For Hollywood read Holyrood

Forget 'Trainspotting' and 'Small Faces' - Scotland's B-movie industry is on a roll
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The Independent Online
A chortling bad guy, a doe-eyed love interest, fake blood, pat dialogue and a visibly alive corpse - here comes the new Scottish cinema.

Not the award-winning urban realism of Trainspotting, you understand, but Scotland's very own B-movies. They contain the basic elements of every B-movie ever made but have their own distinctive flavour. The Tartan Western, or as the producers like to call it, the Scottish epic on a mini budget, has a historical setting, quite a lot of tartan and investors who appear as sword-bearing extras.

Slated by the Scottish press, and virtually disowned by the publicly- funded Scottish film fraternity, Tartan Westerns are gaining momentum as one of the most profitable and prolific cinematic forms in Scotland.

Two Edinburgh producers are behind them, one the money man, one the writer- director. With no feature-film making experience and an approach which was originally amateur in the extreme, their efforts are blindly ambitious but astutely conceived: Chasing the Deer, based on the Battle of Culloden and The Bruce, which starred Oliver Reed and Brian Blessed, show the way forward.

"We went for historical drama because it's the genre that's successful," says the money man, Dave McWhinnie of Lamancha productions. "We will trade on the back of Braveheart [Mel Gibson's story of William Wallace]. If you take it to America or Europe, they understand what it is. Our premise is to run a business, not to experiment in cinema. But maybe by our fourth of fifth, we'll make an okay movie."

McWhinnie has a cigar habit - 15 five-inch Havanas a day - a fast-talking manner and a business head that is welded firmly on to his shoulders. He also admits that he has based his entire output on the notorious cult American producer, Roger Corman. "It's a Cormanesque idea," he says. "Make them cheap and make lots of them. Get a crew who know how to work with each other and use young talent who will work all the hours that God gives us for not a lot of money."

His partner, Bob Carruthers of Cromwell Productions, is the writer-director component of the duo, breaking every artistic convention as he goes along. "Take to the hills!" and "He was a dog, he deserved to die," are only two lines from The Bruce, which is so full of clanking cliches it almost topples. Coupled with some of the most leaden acting ever seen on screen, it is surprising that the Tartan Western ever manages to haul itself off the cutting room floor.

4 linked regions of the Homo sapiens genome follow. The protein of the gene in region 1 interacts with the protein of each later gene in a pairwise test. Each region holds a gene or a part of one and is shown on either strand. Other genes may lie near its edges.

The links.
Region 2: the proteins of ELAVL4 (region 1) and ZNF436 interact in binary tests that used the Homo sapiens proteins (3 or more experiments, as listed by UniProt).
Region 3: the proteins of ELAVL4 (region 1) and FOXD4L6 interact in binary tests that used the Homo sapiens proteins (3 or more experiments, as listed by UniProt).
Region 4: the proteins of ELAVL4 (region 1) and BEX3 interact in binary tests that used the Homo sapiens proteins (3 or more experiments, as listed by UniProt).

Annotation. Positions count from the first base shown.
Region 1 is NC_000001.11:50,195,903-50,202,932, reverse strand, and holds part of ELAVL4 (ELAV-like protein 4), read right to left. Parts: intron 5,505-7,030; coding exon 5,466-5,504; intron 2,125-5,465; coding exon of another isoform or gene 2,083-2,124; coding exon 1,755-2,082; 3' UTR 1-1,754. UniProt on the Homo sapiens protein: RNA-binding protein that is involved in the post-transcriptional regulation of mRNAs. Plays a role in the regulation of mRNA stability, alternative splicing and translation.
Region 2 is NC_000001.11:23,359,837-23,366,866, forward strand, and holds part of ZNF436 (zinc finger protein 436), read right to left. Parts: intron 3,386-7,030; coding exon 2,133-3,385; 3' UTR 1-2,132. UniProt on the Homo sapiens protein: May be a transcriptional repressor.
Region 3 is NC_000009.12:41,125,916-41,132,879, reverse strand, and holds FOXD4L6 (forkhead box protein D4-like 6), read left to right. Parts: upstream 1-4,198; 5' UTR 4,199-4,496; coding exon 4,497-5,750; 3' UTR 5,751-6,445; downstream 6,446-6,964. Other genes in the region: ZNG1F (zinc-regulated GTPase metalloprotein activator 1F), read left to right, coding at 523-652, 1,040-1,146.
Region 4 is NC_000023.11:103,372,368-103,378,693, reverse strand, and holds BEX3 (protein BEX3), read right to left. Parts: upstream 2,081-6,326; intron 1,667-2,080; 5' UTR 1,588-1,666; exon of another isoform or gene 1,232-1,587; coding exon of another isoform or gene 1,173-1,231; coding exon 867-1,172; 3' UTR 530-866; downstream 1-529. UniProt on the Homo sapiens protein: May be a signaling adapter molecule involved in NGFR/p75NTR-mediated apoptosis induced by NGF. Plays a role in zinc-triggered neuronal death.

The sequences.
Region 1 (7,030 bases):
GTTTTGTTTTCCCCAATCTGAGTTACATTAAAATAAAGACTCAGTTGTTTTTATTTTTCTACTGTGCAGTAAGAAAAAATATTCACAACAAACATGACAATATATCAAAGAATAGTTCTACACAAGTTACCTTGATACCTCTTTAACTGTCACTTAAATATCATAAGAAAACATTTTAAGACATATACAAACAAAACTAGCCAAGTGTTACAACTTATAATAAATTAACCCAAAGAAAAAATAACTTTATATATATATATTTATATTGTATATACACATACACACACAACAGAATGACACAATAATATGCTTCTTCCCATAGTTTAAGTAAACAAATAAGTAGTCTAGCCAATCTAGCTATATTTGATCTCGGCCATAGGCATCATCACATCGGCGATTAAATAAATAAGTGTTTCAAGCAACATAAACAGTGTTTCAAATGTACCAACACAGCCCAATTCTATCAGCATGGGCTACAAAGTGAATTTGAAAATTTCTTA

But it does. Everybody who works on the productions is paid; and although the film's cinematic release in Scotland is modest, international sales on video and to TV channels around the world will make the companies and the investors money.

"Chasing the Deer had more bad reviews than good reviews but it was the 6th most successful film in Britain in terms of box office," says McWhinnie. "It might not be a creative or an artistic success, but as far as our investors are concerned it's much more important to have made it a financial success. Braveheart cost pounds 50 million. We're trying to do a historical drama for half a million. Obviously we've had to cut corners."

By far the most creative skills that McWhinnie and Carruthers have is in their money raising and marketing drives. Both come from commercial backgrounds and run highly successful historical documentary production businesses. After 10 years in the broadcasting industry, they know how to sell an idea, make a profit and retain autonomy.

"About 300 people put pounds 1,000 each into the films," Macwhinnie says. "The investors could choose how they got involved. They could either spend a day helping with production or they could be an extra. It's trying to find an alternative way of funding films. We don't want to be dependent on any public funding and at the end of the day our films are Scottish films."

The Scottish Film Production Fund are currently subsidising the development of a whole range of films including Kidnapped and Grey Friars Bobby. McWhinnie, however, claims that the Scottish film-making clique have done everything they can to stop him.

"We get a lot of animosity, a lot of people sticking the boot in," he says. "Sabotage, the Scots are like that. To make a bad film in Britain is one of the worst possible things you can do, people go ape-shit, as if you've broken a law of the Universe - not that I'm saying I make bad films."

The director of the fund, Eddie Dick, is supportive in theory but maybe misses the point. "The innovation is in the deal structure, not in the films," he says. "If they move forward in the way they might by using young writing and directing talents, and by using material which fits their approach - and I'm not sure that historical drama does - they might be on to something."

"We've got no fear," McWhinnie says. "You mustn't be frightened of what people are going to say. If you make a sci-fi movie and it's the worst sci-fi movie ever made, then good, because it's more important that you made it than you didn't."

The Tartan Western, with its Scottish scenery, lots of action filled battle scenes and a soundtrack of swelling synths, has a certain kitsch appeal. And then there are the fortunate accidents which no amount of pre-planning and big budgets could allow for.

"We filmed one scene of Chasing the Deer, in a snowstorm," McWhinnie says. "It was wild but we had to get the shot that day. It was probably the best scene in the film. Hollywood would have paid a fortune for it."

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